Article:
And while the supercharged LT4 engine may not have been up to European standards of V8 refinement (Cadillac’s stillborn Blackwing V8 would’ve been a closer competitor in that regard), there are many in the U.S. of A. who find its rough-edged burble charming. Here, in the luxurious CT5-V wrapper, it works just fine. In Touring mode, it’s present, but not overwhelming. The constant supercharger whine of previous-generation CTS-Vs is absent, replaced by a nice, deep thrum from the engine compartment – until you plant your foot hard on the gas pedal, that is. Dial the drive mode over to Sport or Track, and things wake up significantly even at lower throttle inputs.
The Blackwing’s Magnetic Ride Control suspension is tied to those modes as well, softening significantly for “Touring” and ramping things up toward “Track.” It’s genuinely soothing in the former and communicative and immediate in the latter. “Sport” is more than tolerable on the street, which isn’t always true of high-performance sedans, and we have to give some credit to Cadillac for its wheel size restraint on the Blackwing. Its 19s are already pushing it for on-road comfort.
This pays dividends in terms of feedback and steering response too, both of which are excellent. The Michelins provide a fantastic compromise between versatility and absolute grip, and you won’t be afraid of an unexpected rainstorm. These are arguably the best all-around high-performance summer tires on the market.
And the Blackwing needs good tires perhaps more than many performance sedans its size thanks to its (some might say archaic) reliance on only two driven wheels. While Cadillac’s Performance Traction Management system can seemingly work miracles, disabling traction control outright shows just how silly it is trying to put 659 lb-ft of torque to the ground with just rear-wheel drive. Silly and fun. And that’s just in a straight line.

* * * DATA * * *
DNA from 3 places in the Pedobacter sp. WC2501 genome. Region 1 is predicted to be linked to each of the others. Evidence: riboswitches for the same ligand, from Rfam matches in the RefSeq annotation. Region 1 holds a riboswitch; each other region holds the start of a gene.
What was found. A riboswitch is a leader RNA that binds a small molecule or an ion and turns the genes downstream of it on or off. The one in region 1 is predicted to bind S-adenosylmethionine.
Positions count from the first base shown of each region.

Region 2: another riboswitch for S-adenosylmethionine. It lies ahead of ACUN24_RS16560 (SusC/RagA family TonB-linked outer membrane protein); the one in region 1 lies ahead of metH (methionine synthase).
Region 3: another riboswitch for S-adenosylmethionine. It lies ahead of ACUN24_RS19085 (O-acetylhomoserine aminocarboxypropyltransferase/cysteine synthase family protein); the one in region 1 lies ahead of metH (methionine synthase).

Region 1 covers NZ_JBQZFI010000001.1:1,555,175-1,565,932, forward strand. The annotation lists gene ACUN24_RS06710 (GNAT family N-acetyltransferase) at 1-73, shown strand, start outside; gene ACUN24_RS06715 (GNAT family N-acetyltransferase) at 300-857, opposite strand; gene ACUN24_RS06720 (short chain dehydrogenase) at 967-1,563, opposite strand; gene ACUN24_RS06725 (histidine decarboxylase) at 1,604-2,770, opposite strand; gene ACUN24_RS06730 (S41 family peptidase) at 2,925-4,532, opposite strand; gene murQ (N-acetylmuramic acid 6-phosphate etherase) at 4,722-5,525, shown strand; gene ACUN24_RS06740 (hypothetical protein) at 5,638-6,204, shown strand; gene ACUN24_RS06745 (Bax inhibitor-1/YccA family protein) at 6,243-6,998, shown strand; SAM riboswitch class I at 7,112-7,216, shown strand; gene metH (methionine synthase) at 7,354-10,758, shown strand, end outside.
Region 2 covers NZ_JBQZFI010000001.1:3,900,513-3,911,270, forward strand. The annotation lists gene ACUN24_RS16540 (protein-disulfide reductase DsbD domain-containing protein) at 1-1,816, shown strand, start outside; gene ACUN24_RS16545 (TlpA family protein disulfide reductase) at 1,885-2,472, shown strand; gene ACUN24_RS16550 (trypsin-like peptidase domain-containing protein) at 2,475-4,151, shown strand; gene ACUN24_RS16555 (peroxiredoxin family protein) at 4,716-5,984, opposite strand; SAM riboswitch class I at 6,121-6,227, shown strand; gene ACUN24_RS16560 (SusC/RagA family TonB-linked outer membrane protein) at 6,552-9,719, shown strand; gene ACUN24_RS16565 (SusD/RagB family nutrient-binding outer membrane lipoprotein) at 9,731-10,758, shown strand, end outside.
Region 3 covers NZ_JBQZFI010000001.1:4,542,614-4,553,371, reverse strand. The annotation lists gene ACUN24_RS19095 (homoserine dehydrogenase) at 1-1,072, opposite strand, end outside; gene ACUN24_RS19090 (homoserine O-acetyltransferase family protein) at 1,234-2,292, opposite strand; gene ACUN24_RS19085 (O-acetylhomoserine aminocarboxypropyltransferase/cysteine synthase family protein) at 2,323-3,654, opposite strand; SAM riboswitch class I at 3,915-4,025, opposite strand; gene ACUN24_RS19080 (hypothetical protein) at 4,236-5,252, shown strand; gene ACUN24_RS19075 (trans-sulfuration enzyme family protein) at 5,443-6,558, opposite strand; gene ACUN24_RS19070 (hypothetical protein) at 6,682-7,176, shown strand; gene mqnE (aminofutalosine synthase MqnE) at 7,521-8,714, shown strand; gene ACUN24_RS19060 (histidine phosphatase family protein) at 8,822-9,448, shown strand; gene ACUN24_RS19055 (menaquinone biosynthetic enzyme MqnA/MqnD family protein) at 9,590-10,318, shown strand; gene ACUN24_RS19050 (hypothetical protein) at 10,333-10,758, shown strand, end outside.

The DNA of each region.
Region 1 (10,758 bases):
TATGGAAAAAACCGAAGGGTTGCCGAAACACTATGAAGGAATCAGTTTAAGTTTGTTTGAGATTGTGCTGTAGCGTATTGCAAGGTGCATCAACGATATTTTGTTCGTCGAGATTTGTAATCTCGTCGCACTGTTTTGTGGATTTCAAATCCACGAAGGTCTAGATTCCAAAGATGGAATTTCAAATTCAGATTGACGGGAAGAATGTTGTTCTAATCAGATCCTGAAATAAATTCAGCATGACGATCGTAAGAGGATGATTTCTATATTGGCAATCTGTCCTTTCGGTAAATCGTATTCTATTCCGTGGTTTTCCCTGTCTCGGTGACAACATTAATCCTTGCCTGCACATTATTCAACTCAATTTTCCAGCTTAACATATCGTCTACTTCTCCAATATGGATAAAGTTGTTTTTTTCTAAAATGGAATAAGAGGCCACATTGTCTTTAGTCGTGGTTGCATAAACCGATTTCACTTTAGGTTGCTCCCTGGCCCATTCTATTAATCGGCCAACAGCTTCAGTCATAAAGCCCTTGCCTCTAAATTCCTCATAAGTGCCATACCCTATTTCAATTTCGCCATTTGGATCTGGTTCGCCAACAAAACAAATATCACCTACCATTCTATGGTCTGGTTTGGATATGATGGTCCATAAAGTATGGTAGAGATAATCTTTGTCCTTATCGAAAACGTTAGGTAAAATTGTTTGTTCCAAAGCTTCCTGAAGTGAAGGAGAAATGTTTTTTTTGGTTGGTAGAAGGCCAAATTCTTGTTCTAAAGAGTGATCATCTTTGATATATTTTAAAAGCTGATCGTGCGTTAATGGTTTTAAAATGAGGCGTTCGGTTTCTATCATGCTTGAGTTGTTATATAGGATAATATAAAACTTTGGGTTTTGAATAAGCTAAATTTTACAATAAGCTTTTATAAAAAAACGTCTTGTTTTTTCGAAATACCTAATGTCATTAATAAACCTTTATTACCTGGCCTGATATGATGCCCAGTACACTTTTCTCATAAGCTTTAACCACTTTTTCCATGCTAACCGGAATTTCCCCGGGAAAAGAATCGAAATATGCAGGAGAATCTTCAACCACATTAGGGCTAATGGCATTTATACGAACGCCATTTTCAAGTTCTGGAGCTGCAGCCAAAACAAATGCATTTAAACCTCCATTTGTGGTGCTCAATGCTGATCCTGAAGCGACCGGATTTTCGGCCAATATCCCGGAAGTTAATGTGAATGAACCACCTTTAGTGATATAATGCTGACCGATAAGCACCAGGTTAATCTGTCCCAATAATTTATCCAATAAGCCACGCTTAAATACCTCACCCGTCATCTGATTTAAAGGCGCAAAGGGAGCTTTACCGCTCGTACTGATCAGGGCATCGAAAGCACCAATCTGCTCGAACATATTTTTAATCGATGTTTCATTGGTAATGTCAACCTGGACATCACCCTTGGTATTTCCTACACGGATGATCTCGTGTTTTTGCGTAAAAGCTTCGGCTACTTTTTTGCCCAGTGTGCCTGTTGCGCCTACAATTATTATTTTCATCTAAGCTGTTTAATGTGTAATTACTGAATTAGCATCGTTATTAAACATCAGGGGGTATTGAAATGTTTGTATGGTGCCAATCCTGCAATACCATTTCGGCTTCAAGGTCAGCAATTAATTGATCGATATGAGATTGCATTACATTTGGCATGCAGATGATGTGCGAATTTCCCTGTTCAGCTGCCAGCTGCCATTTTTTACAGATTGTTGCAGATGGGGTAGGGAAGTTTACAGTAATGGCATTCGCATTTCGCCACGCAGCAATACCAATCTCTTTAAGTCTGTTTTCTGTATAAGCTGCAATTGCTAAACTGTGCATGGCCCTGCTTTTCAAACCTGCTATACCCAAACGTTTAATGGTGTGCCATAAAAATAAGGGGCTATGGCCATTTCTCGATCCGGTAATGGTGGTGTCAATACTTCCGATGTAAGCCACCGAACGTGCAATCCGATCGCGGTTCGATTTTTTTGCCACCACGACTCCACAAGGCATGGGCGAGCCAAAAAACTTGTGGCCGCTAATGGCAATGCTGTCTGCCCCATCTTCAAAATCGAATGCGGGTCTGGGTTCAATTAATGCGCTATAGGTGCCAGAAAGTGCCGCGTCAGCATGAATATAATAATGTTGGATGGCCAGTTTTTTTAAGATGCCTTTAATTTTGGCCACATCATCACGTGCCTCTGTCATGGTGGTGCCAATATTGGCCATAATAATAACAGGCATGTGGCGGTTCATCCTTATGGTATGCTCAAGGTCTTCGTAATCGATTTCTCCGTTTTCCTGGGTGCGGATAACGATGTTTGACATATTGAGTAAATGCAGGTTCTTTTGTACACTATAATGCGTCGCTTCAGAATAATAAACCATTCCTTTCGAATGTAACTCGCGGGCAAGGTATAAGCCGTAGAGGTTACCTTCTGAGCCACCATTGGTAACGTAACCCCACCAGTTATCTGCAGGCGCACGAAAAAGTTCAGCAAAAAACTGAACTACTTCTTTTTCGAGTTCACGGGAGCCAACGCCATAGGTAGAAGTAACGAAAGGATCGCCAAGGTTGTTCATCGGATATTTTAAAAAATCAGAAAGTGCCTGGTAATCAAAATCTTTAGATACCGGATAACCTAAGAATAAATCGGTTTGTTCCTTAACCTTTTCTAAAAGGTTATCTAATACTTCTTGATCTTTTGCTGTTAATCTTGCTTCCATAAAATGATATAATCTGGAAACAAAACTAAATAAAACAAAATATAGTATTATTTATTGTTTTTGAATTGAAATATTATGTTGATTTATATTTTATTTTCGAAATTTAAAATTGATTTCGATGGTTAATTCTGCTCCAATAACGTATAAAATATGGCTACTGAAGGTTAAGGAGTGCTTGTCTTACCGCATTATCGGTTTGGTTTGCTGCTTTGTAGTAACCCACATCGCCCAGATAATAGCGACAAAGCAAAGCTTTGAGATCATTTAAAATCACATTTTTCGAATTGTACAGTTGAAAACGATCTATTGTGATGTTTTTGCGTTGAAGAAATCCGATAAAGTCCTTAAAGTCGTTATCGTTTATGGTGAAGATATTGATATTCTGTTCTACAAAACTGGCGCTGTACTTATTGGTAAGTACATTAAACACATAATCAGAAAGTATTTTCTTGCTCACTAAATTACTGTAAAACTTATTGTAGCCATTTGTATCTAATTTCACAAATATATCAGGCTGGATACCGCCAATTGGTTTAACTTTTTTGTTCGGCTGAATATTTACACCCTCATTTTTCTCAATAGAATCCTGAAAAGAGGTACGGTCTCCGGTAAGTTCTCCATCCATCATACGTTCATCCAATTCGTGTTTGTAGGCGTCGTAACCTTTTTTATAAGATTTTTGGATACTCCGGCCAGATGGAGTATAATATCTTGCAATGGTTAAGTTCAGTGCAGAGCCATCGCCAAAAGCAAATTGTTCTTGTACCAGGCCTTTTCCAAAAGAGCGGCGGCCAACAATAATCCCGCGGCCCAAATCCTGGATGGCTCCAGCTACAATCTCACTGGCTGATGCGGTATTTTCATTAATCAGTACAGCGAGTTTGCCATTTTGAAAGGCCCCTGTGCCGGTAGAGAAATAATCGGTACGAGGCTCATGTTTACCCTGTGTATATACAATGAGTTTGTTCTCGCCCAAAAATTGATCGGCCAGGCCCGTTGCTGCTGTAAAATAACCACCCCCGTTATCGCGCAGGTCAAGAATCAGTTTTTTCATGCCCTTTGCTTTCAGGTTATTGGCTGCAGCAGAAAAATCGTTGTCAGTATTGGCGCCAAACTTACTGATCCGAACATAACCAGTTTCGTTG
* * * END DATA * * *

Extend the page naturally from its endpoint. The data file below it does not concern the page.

But while the CT5-V Blackwing may be the sledgehammer to the CT4 model’s scalpel, it’s nonetheless perfectly balanced. It’s the CT5’s sheer size that makes it feel so substantial, not its surprisingly reasonable 200-some-odd pounds of additional heft. That extra breadth makes everything feel a touch more distant and perhaps ever-so-slightly muted, but it doesn’t feel any less capable for it.
My time on the track was informative in this regard. The test cars were set to Cadillac’s track alignment (see the owner’s manual for details) and equipped with the optional carbon-ceramic brakes. On the wide, smooth surface of Virginia International Raceway, the CT5 had room to relax its shoulders and breathe deep, devouring the high-horsepower track’s long straights without a hitch. It took me a few laps to convince myself that the Blackwing could bite as hard as it barked, and once that confidence took hold, hooo boy.